Spreading of sewage sludge to land - impacts on human health and environment (CR/2016/23): project summary

This is the project summary of the research project undertaken by the James Hutton Institute on the impacts on human health and environment arising from the spreading of sewage sludge to land (CR/2016/23).

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4. Odour analysis

The relative intensity of odour emissions from three different types of sewage sludge cake during application to land and after spreading were assessed using standard techniques:

1. Lime treated dewatered cake (LIMED)

2. Anaerobically digested and dewatered sludge cake (AD)

3. Anaerobically digested and dewatered sludge cake following pre-treatment by a thermal

hydrolysis process (THP)

Odour emissions from the LIMED cake were in excess of an order of magnitude higher than from the AD and THP treated cakes. These differences were also reflected in indicative H2S emission rate measurements. The implications are that there are significantly higher risks of adverse odour emissions from land applications of LIMED cake than from applications of conventional AD or THP digested cakes.

The substantially higher odour emission rates from lime treated cake demonstrate that much more rigorous odour mitigation measures must be used than for digested cake (with or without preliminary THP) if land spreading odour impacts are to be controlled or mitigated. Examples of such additional controls could include:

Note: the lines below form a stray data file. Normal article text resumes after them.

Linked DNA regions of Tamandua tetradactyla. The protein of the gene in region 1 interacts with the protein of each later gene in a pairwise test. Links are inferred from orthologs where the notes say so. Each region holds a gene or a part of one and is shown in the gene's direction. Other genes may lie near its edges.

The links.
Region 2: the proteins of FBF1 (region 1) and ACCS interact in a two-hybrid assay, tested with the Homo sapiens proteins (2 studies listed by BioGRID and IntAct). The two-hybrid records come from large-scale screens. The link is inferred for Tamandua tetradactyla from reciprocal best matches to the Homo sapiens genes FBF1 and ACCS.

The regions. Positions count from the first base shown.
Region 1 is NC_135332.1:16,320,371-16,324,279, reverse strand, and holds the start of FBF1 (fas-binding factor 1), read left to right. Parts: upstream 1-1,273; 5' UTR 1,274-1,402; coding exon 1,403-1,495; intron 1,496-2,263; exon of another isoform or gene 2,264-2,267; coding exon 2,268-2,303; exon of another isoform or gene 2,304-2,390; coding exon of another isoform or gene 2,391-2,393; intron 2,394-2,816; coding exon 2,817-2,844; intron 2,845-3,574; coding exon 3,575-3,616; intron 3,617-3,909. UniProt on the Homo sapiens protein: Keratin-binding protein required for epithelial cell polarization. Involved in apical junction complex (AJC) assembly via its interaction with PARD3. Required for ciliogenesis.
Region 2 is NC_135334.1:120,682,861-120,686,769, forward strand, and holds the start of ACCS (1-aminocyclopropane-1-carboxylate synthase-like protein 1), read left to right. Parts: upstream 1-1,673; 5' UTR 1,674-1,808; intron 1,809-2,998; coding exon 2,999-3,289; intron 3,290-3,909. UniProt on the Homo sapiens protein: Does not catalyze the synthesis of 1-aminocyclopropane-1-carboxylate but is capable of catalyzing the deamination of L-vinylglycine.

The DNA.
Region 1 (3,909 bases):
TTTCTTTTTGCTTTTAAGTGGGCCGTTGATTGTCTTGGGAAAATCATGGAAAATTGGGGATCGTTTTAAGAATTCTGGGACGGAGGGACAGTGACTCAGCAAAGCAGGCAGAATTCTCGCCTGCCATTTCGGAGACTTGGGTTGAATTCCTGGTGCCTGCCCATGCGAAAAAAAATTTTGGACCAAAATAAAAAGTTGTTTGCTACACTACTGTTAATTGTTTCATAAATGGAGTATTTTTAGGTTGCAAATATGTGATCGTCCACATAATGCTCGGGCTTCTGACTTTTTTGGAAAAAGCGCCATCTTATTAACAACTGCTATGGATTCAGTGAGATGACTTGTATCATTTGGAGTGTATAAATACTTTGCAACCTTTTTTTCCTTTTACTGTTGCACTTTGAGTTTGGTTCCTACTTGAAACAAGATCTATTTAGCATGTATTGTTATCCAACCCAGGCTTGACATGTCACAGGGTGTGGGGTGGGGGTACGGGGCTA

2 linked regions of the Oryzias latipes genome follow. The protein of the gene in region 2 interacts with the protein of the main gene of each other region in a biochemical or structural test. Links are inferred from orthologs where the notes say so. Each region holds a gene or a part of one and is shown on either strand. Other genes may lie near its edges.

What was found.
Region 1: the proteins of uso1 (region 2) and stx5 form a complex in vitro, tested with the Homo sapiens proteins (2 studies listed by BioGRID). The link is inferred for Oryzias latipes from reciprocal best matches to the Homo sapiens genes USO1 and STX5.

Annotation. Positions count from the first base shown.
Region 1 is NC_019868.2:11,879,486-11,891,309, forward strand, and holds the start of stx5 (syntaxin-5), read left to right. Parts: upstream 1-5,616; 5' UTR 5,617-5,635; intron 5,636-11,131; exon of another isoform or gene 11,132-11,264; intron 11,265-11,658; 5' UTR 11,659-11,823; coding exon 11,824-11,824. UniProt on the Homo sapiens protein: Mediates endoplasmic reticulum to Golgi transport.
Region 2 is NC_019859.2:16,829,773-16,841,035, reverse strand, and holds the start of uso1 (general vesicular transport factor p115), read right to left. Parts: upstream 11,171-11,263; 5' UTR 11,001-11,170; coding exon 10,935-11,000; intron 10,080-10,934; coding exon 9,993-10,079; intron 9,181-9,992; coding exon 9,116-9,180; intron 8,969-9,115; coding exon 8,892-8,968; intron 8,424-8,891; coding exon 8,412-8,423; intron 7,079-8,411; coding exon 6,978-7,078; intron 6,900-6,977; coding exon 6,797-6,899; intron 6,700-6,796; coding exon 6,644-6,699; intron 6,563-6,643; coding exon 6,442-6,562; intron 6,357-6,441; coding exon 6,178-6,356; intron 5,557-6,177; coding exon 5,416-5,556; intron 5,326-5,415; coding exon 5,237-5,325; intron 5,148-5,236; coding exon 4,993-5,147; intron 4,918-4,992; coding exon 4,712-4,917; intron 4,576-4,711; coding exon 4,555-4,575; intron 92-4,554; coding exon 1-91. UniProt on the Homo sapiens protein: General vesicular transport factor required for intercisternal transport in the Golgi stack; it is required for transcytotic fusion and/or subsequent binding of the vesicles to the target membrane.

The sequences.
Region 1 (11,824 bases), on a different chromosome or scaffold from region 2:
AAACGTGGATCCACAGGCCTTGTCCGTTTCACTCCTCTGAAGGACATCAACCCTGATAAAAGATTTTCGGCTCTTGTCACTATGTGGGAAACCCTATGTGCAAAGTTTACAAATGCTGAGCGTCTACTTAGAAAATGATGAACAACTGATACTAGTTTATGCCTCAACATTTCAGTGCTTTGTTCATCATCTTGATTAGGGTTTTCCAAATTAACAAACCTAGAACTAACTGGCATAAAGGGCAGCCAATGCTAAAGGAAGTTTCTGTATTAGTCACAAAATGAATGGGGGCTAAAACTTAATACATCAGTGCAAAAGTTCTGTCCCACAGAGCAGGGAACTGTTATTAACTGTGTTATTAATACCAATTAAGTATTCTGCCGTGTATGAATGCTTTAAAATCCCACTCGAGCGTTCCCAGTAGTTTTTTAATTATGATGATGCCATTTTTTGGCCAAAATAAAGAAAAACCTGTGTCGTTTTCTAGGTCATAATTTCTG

a) Selecting application sites which are remote from residential settlements and housing,

b) Restricting applications to small areas of land at any one time,

c) Not applying limed cake to grassland or other areas which preclude ploughing-in or cultivation other than in very remote locations.

d) Ploughing- in or incorporating more or less immediately after land spreading to minimise the surface areas of material exposed between spreading and incorporation.



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